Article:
• lambda calling-conventions

    From Bonita Montero@Bonita.Montero@gmail.com to comp.lang.c++ on Fri Feb 26 15:17:05 2021
    From Newsgroup: comp.lang.c++

    Lambdas with no captures can be handled like ordinary functions and you
    can get the address of the lambda as a normal function-pointer. AFAIK
    there's no compiler which allows to specify a callig-convention on a
    lambda. But with MSVC you can convert a lamda to a function-pointer of
    any type, i.e. you can convert it to __cdecl, __fastcall or whatever
    (they exist for x86 only, x64 has a consistent calling convention for
    all calls). What MSVC does here is that it compiles the lambda multiple
    times for each calling convention on demand.

    Look here:

    #include <iostream>
    #include <string>
    #include <iomanip>
    #include <cstdint>

    using namespace std;

    void fastCall( void (__fastcall *pf)( string ) )
    {
    string str = "hello world";
    cout << p << endl;
    pf( str );
    }

    void cdeclCall( void (__cdecl *pf)( string ) )
    {
    string str = "hello world";
    cout << p << endl;
    pf( str );
    }

    int main()
    {
    auto lambda = []( string str )
    {
    cout << str << endl;
    };
    fastCall( lambda );
    cdeclCall( lambda );
    }

    As you can see the addresses pf vary. You might think that the compiler generates proxy-code and the string is copy-constructed with each proxy.
    But I disassembled the lambda and found that the lambda is compiled
    completely multiple times.

    So are there any other compilers which have different calling conven-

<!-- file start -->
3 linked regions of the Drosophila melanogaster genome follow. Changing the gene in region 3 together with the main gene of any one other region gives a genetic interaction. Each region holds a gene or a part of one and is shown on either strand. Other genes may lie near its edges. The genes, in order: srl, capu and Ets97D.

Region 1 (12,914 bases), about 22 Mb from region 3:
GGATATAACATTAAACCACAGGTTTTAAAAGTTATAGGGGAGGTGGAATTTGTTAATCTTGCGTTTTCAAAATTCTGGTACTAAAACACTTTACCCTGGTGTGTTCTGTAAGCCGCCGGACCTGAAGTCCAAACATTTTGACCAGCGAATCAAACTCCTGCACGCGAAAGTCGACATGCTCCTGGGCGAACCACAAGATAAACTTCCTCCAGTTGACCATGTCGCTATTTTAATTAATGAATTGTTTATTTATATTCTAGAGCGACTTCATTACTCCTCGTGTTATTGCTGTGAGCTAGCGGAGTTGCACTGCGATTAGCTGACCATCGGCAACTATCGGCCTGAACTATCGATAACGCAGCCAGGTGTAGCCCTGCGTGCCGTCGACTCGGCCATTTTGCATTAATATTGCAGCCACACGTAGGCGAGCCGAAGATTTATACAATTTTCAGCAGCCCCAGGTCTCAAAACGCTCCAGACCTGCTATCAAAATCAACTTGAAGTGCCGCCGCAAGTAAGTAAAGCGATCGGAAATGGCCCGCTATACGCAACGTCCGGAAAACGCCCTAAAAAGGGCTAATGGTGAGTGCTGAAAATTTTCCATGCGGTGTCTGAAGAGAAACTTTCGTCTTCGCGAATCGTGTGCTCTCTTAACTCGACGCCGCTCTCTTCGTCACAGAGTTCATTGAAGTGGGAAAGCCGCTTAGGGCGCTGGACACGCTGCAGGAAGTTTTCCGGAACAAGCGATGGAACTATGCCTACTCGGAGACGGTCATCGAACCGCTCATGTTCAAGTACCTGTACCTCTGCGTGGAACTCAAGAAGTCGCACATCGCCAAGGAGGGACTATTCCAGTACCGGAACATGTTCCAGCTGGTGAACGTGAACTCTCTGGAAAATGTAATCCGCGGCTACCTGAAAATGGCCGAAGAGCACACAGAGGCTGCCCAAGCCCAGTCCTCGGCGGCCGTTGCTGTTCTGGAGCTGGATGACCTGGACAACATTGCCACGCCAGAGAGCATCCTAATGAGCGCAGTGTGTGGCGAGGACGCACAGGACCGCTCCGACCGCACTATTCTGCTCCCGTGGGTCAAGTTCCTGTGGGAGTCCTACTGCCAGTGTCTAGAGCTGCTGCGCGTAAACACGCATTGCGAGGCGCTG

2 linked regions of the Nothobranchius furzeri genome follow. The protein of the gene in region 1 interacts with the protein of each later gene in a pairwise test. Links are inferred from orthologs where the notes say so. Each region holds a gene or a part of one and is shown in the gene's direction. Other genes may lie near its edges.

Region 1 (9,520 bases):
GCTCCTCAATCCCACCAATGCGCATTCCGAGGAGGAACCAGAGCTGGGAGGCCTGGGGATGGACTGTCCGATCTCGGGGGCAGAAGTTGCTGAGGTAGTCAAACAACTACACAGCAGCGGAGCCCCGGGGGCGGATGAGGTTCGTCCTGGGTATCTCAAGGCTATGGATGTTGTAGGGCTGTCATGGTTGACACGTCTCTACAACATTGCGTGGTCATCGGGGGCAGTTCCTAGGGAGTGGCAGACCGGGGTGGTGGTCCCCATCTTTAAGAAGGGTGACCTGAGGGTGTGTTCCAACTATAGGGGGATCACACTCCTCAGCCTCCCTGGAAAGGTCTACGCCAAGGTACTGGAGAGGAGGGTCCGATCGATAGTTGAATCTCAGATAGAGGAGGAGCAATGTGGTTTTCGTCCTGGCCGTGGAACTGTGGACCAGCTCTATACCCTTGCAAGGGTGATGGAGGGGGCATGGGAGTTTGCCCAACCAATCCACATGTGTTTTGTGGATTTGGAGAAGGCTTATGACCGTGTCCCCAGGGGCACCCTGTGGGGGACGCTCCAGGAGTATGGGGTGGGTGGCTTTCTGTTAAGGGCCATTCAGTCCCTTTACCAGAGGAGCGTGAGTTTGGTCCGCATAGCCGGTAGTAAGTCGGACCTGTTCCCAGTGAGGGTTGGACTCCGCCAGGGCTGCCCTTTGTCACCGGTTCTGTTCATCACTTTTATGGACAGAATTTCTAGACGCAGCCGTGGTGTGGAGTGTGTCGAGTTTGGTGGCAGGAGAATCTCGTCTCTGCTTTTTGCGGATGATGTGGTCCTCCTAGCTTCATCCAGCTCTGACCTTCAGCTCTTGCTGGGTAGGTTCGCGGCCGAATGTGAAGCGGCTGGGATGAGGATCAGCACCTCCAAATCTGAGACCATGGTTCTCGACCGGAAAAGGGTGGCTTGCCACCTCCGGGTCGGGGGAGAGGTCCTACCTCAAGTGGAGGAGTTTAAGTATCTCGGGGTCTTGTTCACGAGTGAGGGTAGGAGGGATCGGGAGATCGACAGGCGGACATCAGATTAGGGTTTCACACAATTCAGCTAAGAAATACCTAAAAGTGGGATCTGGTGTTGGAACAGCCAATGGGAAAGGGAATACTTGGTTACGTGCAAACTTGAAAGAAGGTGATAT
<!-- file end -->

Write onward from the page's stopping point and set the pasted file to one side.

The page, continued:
tions and which do the same ?
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  • From David Brown@david.brown@hesbynett.no to comp.lang.c++ on Fri Feb 26 17:08:15 2021
    From Newsgroup: comp.lang.c++

    On 26/02/2021 15:17, Bonita Montero wrote:
    Lambdas with no captures can be handled like ordinary functions and you
    can get the address of the lambda as a normal function-pointer. AFAIK
    there's no compiler which allows to specify a callig-convention on a
    lambda. But with MSVC you can convert a lamda to a function-pointer of
    any type, i.e. you can convert it to __cdecl, __fastcall or whatever
    (they exist for x86 only, x64 has a consistent calling convention for
    all calls). What MSVC does here is that it compiles the lambda multiple
    times for each calling convention on demand.


    Calling conventions - especially the various ones supported by MSVC -
    are very much implementation specific. On most platforms you have a
    single ABI that all compilers adhere to, but not on 32-bit Windows. So
    how different calling conventions are handled on Win32 will be entirely
    up to the compiler.

    Lambdas have internal linkage and are usually not "exported" in any way,
    so compilers are free to use whatever calling conventions they want -
    there is no need for any consistency, especially if the lambda is a leaf function.

    When you convert a lambda to a pointer-to-function, you are actually